“How about this shirt?” I said to my daughter as we ransacked her room in search of a clean shirt.
“That’s a fat shirt,” she stated and refused to wear it.
“A fat shirt? What does that mean?” I asked.
“It makes me look fat,” she responded. “And I don’t want to look like that.”
Her words stung my ears and pierced my heart.
How at just six years old does she even know that awful “F” word? Fat. The three letter word that might just be worse than any four letter word I’ve ever heard. And why on earth does she think it applies to her in any way?
I have made sure not to mention the things that I dislike about my own body when she is around. In fact, I barely even mention those things at all. To anyone. I mean, what’s the point? My baby belly and big nose are permanent fixtures on this old body of mine, so there’s no use in complaining about them. They are here to stay, and to be honest, I’ve completely stopped caring about them. Well, almost.
I just didn’t think we’d be here already. I didn’t think her young mind would be constructing lies about body image before she’s even done with 1stgrade. And I didn’t think I’d have to start helping her battle against whatever forces are leading her to believe that she looks fat under any circumstances. At least not yet.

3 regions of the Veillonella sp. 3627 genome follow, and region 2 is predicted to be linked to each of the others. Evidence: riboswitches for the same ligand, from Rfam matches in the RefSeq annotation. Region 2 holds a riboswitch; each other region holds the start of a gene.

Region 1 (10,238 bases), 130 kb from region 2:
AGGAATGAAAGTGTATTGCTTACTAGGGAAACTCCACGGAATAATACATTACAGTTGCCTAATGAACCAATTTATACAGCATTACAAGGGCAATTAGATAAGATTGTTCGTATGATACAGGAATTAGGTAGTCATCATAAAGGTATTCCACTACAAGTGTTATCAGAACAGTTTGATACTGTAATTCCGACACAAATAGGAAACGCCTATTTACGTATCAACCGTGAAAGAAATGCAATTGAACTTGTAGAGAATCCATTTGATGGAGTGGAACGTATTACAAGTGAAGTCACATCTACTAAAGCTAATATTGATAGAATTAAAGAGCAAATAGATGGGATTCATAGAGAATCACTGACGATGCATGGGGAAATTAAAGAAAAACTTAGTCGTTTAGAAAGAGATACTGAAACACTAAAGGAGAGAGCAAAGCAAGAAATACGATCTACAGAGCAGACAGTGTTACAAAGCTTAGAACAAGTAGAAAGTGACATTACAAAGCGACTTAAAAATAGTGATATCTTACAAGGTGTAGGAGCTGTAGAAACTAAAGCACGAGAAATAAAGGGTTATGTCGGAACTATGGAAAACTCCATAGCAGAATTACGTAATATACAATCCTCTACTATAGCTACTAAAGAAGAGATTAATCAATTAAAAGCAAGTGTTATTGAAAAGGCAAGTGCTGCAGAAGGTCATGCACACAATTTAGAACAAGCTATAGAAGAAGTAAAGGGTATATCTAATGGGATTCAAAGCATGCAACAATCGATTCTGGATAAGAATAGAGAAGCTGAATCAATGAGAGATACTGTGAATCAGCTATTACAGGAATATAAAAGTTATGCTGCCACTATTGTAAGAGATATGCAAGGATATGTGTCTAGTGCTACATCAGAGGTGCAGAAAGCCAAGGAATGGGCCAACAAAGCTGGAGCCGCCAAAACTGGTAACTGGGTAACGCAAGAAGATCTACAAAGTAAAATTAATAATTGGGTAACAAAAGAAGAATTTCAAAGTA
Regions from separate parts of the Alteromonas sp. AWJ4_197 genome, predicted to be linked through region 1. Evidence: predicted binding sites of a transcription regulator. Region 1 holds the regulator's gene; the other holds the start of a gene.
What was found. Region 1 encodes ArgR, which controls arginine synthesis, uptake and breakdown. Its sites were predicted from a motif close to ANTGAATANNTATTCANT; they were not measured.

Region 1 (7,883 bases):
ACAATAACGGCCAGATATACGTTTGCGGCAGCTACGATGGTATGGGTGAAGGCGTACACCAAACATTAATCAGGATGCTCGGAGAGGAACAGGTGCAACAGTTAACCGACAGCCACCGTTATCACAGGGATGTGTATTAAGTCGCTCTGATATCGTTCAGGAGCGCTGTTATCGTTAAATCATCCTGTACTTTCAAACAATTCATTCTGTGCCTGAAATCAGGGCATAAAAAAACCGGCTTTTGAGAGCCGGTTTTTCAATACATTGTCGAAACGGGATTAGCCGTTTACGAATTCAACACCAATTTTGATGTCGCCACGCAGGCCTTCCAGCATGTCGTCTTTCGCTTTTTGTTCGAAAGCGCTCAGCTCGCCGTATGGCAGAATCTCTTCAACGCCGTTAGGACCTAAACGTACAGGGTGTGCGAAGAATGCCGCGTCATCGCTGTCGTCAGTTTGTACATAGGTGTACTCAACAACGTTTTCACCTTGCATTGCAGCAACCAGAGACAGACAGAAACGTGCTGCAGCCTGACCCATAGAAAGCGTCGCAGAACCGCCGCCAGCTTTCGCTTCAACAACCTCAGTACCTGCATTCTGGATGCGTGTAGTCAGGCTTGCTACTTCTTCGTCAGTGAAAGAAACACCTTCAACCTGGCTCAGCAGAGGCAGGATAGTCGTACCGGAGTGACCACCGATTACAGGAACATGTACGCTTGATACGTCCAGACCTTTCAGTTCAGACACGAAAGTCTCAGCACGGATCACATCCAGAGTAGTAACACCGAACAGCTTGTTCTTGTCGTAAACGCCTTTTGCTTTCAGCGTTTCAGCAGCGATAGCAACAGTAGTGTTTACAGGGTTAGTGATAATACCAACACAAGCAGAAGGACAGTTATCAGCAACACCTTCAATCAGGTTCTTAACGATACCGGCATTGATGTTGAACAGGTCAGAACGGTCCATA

It breaks my heart that she is being reeled into the trap of society’s impossible standards, for I know what a difficult trap it is to break free from. In that moment, I felt powerless against the forces that I can’t control. Although, I thought I had been doing a pretty good job controlling what messages have access to her tender mind. But apparently I can’t control it all.
What else could I do but try to speak truth into her?
So we had a little chat about what makes her feel good about herself, what makes her feel pretty. She rattled off a handful of things. Her sparkly shirt, a ruffled skirt, the new bracelets that she had earned by doing a few chores. I breathed a sigh of relief when she didn’t mention body size or shape.
And while her earlier comment didn’t actually imply that she thinks she IS fat, I don’t want her worrying about looking fat either. I don’t want that word crossing her mind in any capacity.
So, I said, “It’s fun to wear pretty clothes, isn’t it? But you know what makes you even prettier?”
“What?” she asked.
“Kindness. Love. And treating people in a way that makes them feel good,” I responded.
“Oh, I didn’t know that,” she said.
Just like she didn’t know that she is beautiful even when she is wearing her “fat” shirt. And just like she didn’t know that even if she does look fat, or actually is fat, she will still be beautiful.
So we will continue talking about true beauty; I will continue to compliment her outer beauty as well as her inner beauty. And I hope that one day she will look in the mirror and be able to compliment herself. I pray that she will see herself the way I see her and the way God sees her. Beautiful, no matter what her size. And I pray that her inner beauty becomes enough to overcome her outer flaws.